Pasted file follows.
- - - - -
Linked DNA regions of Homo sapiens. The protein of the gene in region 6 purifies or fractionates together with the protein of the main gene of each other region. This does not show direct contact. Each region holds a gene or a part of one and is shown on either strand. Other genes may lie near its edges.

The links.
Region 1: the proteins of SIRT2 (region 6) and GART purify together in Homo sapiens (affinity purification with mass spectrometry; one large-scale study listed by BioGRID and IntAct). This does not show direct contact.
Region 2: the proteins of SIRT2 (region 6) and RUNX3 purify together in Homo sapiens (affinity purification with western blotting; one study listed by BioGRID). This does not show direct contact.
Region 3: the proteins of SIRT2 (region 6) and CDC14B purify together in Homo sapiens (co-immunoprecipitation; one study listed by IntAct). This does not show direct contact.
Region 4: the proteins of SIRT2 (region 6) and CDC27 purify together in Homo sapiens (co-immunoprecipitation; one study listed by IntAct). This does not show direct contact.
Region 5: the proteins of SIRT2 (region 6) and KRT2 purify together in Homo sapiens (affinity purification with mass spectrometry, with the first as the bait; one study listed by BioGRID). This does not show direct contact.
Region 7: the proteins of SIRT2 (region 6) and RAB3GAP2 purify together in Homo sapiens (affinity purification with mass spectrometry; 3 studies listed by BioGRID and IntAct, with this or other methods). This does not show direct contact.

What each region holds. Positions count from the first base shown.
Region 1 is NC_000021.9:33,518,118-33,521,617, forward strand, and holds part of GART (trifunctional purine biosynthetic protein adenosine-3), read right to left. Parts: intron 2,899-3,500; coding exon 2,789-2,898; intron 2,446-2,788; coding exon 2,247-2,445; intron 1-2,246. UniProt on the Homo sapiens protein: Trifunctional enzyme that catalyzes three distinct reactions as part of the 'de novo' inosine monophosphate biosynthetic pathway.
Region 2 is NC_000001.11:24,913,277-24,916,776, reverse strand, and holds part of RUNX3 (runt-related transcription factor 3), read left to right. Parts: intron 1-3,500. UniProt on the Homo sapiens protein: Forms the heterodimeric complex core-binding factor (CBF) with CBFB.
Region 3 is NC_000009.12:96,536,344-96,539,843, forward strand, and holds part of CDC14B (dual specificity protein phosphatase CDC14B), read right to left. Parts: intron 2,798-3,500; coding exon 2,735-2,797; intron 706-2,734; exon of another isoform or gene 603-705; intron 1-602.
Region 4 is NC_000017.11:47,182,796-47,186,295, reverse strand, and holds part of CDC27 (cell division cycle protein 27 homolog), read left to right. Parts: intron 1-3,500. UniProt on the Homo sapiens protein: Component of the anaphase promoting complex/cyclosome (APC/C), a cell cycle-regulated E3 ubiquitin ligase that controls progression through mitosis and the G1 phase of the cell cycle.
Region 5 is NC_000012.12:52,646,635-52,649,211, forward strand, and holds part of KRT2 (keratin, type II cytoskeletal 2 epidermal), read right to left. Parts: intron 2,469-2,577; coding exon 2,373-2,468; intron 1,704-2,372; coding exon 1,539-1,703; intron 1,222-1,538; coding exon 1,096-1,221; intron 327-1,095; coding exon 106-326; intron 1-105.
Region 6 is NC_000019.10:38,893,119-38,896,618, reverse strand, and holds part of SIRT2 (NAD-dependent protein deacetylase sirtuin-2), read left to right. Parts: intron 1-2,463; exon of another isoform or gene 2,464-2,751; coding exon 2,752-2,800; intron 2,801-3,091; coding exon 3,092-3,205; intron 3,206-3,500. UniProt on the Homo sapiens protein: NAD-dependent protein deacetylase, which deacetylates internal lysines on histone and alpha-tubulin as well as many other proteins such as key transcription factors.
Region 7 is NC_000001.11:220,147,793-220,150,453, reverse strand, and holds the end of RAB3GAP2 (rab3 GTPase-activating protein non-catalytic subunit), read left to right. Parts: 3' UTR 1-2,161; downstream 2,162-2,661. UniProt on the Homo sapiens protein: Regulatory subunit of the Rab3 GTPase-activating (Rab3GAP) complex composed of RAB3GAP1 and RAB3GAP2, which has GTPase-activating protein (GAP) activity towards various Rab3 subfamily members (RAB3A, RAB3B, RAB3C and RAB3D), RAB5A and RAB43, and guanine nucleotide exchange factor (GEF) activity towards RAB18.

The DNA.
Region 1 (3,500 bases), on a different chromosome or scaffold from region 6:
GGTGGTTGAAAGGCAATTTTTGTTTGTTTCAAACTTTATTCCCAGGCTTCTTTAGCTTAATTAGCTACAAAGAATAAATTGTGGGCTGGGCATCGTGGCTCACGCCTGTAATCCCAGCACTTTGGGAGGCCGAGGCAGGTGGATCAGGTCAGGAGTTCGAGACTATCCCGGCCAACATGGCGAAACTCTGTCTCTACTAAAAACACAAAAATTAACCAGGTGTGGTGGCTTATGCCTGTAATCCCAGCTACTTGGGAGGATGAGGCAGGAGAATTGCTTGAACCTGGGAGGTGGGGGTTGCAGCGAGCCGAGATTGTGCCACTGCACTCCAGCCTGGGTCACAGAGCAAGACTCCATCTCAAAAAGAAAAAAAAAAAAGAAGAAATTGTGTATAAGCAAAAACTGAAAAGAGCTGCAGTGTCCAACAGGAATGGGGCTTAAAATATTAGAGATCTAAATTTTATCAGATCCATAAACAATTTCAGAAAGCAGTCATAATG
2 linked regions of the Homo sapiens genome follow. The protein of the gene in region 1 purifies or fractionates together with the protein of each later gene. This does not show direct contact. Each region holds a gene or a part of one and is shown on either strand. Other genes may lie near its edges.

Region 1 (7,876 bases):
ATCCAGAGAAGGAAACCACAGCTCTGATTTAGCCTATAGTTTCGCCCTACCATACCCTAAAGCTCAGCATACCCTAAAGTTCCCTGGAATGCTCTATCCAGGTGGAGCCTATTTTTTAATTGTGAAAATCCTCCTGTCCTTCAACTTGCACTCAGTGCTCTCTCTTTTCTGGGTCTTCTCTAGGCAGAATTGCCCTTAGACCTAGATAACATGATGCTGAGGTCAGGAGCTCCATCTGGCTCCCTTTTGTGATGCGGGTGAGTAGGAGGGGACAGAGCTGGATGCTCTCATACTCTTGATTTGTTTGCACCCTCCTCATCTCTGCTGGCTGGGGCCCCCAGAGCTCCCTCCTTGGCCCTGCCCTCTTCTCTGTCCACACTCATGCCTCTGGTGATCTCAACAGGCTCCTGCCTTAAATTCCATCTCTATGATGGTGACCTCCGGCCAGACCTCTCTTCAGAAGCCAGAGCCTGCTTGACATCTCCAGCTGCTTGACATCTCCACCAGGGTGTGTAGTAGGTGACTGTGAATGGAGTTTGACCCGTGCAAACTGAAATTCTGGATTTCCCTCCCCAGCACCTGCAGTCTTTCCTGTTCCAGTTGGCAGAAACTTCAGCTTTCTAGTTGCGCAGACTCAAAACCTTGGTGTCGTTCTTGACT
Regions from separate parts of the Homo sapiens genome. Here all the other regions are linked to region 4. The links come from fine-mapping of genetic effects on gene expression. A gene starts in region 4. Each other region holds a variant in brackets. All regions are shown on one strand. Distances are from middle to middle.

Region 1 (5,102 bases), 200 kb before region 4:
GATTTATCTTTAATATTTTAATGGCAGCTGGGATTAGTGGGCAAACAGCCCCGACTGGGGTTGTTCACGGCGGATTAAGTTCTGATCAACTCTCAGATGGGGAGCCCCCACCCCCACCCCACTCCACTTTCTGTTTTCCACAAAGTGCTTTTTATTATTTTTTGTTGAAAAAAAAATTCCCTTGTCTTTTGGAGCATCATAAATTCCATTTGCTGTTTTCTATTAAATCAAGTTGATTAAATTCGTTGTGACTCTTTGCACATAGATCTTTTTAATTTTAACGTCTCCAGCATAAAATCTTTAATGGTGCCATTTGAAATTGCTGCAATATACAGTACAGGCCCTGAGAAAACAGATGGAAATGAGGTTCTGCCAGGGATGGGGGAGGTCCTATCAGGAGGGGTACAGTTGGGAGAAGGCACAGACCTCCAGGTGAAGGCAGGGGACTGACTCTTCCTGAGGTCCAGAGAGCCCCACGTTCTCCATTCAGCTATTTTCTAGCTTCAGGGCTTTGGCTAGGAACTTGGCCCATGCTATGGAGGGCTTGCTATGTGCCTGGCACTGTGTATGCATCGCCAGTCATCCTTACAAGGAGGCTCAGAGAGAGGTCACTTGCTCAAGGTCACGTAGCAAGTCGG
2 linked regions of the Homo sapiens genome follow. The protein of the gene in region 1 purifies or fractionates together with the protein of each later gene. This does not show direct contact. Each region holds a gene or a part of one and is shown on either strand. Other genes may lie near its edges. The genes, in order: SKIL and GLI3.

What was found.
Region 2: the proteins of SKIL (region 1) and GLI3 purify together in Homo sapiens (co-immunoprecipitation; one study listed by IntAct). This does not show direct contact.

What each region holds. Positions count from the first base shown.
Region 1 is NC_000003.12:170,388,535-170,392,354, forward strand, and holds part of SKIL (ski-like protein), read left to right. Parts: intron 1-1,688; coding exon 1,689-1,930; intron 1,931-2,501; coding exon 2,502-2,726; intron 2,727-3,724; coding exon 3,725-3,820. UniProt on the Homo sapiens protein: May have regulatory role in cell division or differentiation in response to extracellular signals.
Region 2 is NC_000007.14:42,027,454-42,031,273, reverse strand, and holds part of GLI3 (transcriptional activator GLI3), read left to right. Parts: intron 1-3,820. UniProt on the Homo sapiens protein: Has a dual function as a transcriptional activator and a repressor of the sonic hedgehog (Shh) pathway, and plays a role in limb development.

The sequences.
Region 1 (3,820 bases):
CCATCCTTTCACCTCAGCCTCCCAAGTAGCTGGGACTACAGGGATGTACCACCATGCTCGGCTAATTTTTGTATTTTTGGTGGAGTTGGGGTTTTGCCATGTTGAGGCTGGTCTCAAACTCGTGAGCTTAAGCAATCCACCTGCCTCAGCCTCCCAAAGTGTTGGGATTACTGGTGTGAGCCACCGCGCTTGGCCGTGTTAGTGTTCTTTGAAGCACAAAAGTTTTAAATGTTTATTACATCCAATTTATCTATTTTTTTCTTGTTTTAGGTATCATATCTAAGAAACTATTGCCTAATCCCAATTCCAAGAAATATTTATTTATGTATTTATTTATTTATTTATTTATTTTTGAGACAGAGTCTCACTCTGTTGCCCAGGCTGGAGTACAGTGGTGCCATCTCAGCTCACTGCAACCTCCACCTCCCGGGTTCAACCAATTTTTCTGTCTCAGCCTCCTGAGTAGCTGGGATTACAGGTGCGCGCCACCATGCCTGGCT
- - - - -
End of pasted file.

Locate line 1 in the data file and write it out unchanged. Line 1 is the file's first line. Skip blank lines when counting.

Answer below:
Linked DNA regions of Homo sapiens. The protein of the gene in region 6 purifies or fractionates together with the protein of the main gene of each other region. This does not show direct contact. Each region holds a gene or a part of one and is shown on either strand. Other genes may lie near its edges.